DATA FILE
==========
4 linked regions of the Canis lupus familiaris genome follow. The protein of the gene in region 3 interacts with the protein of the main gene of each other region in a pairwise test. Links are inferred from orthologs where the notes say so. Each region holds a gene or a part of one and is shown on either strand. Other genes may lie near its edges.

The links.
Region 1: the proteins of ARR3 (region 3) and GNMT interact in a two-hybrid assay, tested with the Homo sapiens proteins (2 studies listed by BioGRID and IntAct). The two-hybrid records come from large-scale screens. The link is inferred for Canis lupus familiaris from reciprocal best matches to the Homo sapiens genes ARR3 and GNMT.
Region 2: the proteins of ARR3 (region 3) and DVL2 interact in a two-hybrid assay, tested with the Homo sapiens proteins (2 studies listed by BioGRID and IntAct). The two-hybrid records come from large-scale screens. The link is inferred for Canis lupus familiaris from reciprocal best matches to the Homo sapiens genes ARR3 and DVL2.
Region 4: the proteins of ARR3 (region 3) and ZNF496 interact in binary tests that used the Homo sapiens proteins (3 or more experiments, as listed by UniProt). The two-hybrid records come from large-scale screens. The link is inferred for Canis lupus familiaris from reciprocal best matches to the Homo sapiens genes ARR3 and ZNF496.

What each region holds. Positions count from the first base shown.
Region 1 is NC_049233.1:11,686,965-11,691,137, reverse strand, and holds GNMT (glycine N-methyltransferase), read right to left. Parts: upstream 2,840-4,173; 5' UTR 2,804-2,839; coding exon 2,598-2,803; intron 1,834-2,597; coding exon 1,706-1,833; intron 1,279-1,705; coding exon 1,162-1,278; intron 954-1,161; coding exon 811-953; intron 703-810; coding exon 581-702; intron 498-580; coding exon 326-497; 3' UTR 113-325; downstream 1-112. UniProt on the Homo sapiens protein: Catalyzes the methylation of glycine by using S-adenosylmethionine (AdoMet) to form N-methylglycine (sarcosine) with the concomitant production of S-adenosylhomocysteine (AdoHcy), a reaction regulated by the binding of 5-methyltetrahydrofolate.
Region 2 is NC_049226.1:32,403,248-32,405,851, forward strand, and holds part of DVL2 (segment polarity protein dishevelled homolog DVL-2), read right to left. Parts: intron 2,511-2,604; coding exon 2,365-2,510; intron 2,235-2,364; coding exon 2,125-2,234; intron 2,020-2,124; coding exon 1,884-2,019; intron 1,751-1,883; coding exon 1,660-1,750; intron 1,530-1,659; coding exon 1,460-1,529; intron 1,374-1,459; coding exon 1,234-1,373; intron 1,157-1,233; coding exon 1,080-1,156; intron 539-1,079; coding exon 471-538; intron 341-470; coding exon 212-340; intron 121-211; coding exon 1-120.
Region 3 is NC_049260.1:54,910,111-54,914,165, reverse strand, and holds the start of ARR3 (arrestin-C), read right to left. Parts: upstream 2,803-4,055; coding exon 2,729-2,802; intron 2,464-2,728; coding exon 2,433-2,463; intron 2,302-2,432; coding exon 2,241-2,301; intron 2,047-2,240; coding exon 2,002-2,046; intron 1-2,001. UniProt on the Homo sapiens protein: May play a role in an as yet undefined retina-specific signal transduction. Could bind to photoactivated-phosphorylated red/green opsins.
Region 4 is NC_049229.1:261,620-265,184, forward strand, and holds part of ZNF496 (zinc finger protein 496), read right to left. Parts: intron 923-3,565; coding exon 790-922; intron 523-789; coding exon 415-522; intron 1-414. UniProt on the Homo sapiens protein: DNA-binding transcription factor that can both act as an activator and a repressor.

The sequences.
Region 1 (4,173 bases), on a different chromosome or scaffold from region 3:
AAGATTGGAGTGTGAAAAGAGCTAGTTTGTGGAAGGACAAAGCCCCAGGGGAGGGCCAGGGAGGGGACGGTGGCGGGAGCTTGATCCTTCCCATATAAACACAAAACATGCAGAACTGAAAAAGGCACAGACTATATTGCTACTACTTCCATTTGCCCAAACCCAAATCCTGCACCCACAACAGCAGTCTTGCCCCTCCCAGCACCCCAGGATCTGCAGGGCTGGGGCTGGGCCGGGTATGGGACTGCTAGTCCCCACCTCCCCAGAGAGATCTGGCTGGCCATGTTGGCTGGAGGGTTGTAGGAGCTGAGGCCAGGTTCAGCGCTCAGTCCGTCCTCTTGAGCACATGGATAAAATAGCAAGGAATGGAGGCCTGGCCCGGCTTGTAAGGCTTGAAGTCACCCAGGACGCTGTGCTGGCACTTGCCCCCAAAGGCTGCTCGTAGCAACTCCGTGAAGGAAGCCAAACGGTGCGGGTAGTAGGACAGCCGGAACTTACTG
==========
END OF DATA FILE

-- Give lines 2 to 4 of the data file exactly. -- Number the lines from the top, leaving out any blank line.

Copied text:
The links.
Region 1: the proteins of ARR3 (region 3) and GNMT interact in a two-hybrid assay, tested with the Homo sapiens proteins (2 studies listed by BioGRID and IntAct). The two-hybrid records come from large-scale screens. The link is inferred for Canis lupus familiaris from reciprocal best matches to the Homo sapiens genes ARR3 and GNMT.
Region 2: the proteins of ARR3 (region 3) and DVL2 interact in a two-hybrid assay, tested with the Homo sapiens proteins (2 studies listed by BioGRID and IntAct). The two-hybrid records come from large-scale screens. The link is inferred for Canis lupus familiaris from reciprocal best matches to the Homo sapiens genes ARR3 and DVL2.